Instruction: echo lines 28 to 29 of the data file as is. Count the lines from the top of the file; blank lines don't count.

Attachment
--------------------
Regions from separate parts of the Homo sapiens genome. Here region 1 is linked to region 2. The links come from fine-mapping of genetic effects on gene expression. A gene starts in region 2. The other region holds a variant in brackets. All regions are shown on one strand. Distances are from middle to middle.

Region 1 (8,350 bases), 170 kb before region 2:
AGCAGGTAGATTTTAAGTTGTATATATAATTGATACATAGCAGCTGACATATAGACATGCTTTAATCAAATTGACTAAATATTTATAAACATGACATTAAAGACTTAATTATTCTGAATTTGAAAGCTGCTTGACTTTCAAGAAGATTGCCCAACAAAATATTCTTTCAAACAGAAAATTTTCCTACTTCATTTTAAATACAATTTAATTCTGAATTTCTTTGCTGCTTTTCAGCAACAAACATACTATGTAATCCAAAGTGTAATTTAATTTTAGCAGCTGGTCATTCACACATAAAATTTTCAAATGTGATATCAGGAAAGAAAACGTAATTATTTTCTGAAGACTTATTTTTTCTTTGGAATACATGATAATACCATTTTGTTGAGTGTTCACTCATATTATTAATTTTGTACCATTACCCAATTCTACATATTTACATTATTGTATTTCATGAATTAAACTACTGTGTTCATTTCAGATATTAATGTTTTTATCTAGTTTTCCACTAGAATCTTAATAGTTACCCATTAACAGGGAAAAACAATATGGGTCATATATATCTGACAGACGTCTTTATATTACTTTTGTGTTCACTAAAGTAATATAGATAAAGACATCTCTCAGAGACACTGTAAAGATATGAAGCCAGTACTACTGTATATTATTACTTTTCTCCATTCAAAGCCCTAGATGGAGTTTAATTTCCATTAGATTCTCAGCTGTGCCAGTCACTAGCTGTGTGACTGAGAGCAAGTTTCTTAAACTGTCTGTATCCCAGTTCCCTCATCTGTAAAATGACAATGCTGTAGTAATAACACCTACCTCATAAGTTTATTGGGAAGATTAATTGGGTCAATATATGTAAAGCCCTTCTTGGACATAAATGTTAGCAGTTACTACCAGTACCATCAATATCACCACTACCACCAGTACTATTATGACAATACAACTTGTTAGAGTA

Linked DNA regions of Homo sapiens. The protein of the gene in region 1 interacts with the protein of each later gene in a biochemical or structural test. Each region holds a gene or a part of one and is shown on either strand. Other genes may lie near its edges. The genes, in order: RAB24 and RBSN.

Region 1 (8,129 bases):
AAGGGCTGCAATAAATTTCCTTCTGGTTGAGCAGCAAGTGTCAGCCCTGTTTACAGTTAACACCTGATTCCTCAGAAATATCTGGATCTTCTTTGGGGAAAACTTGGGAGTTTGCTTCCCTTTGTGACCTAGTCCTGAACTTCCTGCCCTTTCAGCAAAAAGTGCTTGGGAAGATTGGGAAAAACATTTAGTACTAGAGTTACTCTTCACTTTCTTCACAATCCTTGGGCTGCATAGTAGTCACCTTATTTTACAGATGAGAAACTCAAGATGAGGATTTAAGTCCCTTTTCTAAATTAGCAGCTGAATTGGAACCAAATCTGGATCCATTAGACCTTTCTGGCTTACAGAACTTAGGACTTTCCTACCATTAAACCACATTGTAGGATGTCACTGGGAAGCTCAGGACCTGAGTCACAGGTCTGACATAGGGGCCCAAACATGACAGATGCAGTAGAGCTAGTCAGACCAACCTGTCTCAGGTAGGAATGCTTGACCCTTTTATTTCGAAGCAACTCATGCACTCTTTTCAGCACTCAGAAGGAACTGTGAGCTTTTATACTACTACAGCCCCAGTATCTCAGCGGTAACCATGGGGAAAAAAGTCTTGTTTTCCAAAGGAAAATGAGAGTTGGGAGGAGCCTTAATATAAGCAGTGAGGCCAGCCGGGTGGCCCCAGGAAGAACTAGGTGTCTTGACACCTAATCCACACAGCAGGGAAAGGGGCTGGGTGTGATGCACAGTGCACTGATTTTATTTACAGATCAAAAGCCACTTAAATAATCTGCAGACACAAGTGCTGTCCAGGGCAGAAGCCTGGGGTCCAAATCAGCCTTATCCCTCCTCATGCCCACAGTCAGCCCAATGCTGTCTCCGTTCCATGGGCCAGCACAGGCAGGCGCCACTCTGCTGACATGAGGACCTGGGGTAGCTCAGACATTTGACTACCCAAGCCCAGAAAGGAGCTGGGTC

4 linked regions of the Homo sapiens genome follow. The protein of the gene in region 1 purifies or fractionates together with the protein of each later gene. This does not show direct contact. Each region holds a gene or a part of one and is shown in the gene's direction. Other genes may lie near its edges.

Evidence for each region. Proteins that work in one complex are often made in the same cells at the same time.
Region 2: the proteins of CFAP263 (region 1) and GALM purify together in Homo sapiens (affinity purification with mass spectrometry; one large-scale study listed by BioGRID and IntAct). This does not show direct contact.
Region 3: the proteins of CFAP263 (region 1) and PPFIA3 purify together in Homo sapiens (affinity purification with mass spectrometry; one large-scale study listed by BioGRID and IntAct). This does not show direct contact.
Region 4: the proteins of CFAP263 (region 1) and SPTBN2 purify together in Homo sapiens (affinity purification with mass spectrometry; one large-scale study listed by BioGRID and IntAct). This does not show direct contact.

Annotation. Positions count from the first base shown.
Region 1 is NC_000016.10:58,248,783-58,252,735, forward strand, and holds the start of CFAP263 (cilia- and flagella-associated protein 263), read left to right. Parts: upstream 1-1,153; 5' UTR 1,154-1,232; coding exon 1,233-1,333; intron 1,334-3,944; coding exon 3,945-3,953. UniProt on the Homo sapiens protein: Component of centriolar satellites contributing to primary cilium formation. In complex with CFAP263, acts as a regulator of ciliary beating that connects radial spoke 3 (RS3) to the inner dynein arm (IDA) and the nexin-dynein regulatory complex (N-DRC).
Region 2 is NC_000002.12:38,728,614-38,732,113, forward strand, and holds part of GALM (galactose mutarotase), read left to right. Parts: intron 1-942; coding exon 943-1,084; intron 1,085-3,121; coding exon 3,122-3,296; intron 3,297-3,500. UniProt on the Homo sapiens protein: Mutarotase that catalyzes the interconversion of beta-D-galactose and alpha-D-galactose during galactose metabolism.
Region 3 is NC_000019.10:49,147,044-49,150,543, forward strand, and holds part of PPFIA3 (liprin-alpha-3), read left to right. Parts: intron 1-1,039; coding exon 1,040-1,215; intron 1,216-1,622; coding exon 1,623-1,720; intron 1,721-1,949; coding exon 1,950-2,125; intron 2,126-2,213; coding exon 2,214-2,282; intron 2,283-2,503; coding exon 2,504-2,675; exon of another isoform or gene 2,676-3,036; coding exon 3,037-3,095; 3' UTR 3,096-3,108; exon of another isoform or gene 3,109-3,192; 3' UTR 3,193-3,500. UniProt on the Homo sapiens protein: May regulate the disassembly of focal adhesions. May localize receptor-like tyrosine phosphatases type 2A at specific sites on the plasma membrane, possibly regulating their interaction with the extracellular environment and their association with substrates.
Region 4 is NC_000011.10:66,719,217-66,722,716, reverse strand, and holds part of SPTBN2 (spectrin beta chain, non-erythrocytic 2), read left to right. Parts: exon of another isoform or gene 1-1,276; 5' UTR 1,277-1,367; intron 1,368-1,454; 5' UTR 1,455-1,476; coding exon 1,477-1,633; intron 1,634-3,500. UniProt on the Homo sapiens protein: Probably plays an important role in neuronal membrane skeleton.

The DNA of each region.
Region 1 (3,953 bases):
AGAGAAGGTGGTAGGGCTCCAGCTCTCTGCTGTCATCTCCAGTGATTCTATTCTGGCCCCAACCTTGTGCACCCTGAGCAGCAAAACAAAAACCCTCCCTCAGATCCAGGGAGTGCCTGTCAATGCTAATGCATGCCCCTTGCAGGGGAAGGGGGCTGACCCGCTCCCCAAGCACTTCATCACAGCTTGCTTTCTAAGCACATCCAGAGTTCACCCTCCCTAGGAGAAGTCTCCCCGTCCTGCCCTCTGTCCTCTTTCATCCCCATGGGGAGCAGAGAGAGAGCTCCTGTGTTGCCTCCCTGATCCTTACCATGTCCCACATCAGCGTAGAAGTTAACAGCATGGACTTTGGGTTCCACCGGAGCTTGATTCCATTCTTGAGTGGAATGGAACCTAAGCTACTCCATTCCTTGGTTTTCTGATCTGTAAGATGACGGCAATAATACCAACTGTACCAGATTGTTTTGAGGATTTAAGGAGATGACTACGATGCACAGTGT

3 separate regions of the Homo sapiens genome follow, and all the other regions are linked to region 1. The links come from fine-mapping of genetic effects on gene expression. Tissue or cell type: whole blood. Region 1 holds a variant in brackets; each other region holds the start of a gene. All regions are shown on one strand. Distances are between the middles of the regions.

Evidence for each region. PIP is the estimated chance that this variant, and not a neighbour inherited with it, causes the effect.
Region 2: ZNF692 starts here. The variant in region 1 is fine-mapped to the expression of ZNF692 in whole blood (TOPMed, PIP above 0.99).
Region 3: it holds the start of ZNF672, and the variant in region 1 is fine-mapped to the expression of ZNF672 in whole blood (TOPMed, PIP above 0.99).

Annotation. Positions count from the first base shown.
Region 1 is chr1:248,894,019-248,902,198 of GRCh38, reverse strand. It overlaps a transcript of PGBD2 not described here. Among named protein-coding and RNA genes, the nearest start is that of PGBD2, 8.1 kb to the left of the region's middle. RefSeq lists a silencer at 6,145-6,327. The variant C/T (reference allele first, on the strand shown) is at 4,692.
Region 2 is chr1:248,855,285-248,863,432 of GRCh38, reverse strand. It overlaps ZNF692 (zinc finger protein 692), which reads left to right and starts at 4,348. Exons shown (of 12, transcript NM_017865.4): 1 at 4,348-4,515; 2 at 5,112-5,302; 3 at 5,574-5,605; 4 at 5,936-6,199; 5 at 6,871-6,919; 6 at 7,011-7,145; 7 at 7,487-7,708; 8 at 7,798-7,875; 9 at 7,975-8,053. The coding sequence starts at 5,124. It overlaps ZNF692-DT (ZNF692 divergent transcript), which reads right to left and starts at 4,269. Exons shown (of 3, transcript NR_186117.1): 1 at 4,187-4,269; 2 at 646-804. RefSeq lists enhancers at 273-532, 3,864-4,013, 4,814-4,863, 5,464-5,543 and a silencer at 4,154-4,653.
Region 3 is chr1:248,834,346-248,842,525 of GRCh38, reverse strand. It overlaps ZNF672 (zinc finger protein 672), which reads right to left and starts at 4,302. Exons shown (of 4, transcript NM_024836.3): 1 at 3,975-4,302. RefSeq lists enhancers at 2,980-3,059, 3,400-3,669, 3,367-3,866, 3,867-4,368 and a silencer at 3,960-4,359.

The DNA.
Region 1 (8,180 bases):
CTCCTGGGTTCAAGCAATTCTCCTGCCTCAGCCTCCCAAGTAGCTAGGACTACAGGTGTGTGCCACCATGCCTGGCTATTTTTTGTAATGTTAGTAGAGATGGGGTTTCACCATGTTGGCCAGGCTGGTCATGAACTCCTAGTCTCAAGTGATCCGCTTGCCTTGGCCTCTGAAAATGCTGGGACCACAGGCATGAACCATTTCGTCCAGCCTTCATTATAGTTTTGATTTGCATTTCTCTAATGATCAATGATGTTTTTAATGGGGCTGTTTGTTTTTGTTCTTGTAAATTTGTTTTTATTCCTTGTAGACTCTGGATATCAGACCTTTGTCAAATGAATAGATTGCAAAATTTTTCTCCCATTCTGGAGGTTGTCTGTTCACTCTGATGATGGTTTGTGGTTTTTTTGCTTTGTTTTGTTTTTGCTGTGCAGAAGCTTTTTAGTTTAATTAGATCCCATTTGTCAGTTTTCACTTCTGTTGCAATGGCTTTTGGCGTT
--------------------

The DNA.
Region 1 (8,180 bases):